Vintage Things That Have Disappeared In Your Lifetime?

Discussion in 'The Observation Bar' started by LizzieMaine, Sep 9, 2008.

  1. tonyb

    tonyb Vendor

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    Boning up on the local “code” was the first order of business for the traveling drinker. The rituals concerning the dispensing of liquor varied considerably from region to region, state to state, and even county to county.

    I was young and naive as to these matters when I found myself in a Southern state where bars as I’d known them were scarce but “private clubs” were plentiful. I soon got the sense that this was how drinking establishments got around anti-discrimination laws. And, in the case of myself and my traveling companions, how they kept out shaggy young Northerners. Having my presence so blatantly regarded as undesirable gave me a small taste of what some people put up with on a daily basis.
     
  2. EngProf

    EngProf A-List Customer

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    The main thing that the Southern private clubs were "getting around" was the long arm of the law - cops and crusading district attorneys. Liquor by the drink was illegal for many years, that being changed in the bigger cities within my lifetime.
    Not wanting shaggy young Northerners was likely "just on general principles".
     
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  3. tonyb

    tonyb Vendor

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    What “general principles” would those be?
     
  4. belfastboy

    belfastboy My Mail is Forwarded Here

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    Okay this post is not exactly in line but it could come true in just a few years and then fit. I am an opera fan and there is a strong movement within certain circles in the opera community to sanitize or expunge the "dated' concepts. There is a movement to somehow change (don't ask me how as I have no idea) the narrative of opera to eliminate the misogyny, classism, racism, etc etc etc. and bring it into a more modern and acceptable perspective.
     
  5. EngProf

    EngProf A-List Customer

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    Considering that what they were doing was illegal, and they didn't know you, letting you in would be an unwise decision. The drinking clubs were not called "speakeasies" around here, but the same principle applied: "Joe sent me." - You had to know someone to get in.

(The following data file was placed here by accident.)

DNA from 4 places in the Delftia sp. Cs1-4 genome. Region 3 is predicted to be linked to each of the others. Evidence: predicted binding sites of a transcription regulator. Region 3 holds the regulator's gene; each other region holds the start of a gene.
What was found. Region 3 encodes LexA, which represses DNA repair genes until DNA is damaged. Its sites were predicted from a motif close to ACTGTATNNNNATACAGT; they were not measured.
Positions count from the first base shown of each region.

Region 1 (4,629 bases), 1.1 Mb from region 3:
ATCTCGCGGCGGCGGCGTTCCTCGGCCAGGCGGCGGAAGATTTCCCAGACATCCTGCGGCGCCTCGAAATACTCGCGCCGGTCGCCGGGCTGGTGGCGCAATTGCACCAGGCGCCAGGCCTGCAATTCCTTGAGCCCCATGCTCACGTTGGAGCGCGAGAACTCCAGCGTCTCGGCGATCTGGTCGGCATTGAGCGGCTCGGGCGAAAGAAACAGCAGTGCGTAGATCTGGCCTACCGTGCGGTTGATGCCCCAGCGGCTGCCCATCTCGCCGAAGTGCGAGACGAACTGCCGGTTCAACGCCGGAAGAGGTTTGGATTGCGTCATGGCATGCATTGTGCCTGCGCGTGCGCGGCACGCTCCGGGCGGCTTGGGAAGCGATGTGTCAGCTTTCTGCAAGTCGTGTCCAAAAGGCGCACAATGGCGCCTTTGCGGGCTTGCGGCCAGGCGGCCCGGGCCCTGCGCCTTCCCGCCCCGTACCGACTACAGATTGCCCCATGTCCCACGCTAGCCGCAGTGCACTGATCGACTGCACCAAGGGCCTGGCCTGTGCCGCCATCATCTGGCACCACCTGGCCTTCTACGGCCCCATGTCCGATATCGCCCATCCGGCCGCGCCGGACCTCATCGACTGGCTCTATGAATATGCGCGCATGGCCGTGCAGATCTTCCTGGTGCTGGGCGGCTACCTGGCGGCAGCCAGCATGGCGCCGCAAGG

Your apparent assumption was that there were racial motives involved: "I soon got the sense that this was how drinking establishments got around anti-discrimination laws." Black or white, if you didn't know someone "on the inside", you didn't get in.
    I'm curious when and where you experienced this situation. I'm 71 years old and liquor-by-the-drink was made legal here before I was old enough to drink. It's an interesting aspect of local history, and I'm well aware of it, but not something I could possibly have directly experienced.
     
  6. p51

    p51 Practically Family

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    Well behind the front lines!
    I call it being "A prisoner of the check," as it's very common to wait forever to get your check. They're not trying to upsell, you either, so I badly would like to know the business advantage to making people sit around waiting for the bill/
     
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  7. Woodtroll

    Woodtroll Practically Family

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    Uh-oh, here we go! ;)

    I would expect the same regional “general principles” that applied in years past of being different people from a distant part of the country. Folks become less friendly and a lot more judgmental of others when they’re competing for resources, whether that means jobs, land, women, or whatever. Sort of like the reception the Appalachian folk received when they traveled the “hillbilly highway” north to find work in the steel and auto industries. There’s been a long history of discrimination in our country, many instances involving the same race on both sides of the issue. No single race can play the discrimination card to the exclusion of others. That would also be discriminatory, wouldn’t it? ;)
     
    Last edited: Jul 2, 2019
  8. tonyb

    tonyb Vendor

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    I doubt the private club’s serving alcohol to its members was illegal. It appeared the legal status was akin to that of a country club, or a “college club” or an “athletic club,” which in most jurisdictions of my familiarity are licensed to dispense alcohol to their members and some limited number of members’ guests.

    FWIW, I’ve long noted a human tendency toward self-segregating where drink is involved. Consciously or not, rightly or not, people are more comfortable being under the influence of alcohol in the company of “their own kind,” the particulars of which will vary from place to place and time to time. It might fall along occupational lines, or religious ones, or ages, or sexual orientations, or any number of other ways in which people distinguish themselves from other people. And in the U.S., it might very well be race.
    It’s not an exclusively Southern phenomenon, of course. In way north and way west Seattle, few bars cater exclusively to any particular racial group, but in the southeast section of the city, which along with the Central District was where black folks were found in larger percentages (back before the entire city got pretty well gentrified), there were indeed “black bars” (Vince’s comes to mind; my former sister-in-law worked there) and a fairly notorious “redneck bar,” the Empire Way Tavern, which retained its title long after its namesake roadway was renamed Martin Luther King Jr. Way. Indeed, it kept that name right up until it was demolished to make way for a road expansion and a light-rail line.
     
    Last edited: Jul 2, 2019
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  9. Inkstainedwretch

    Inkstainedwretch Practically Family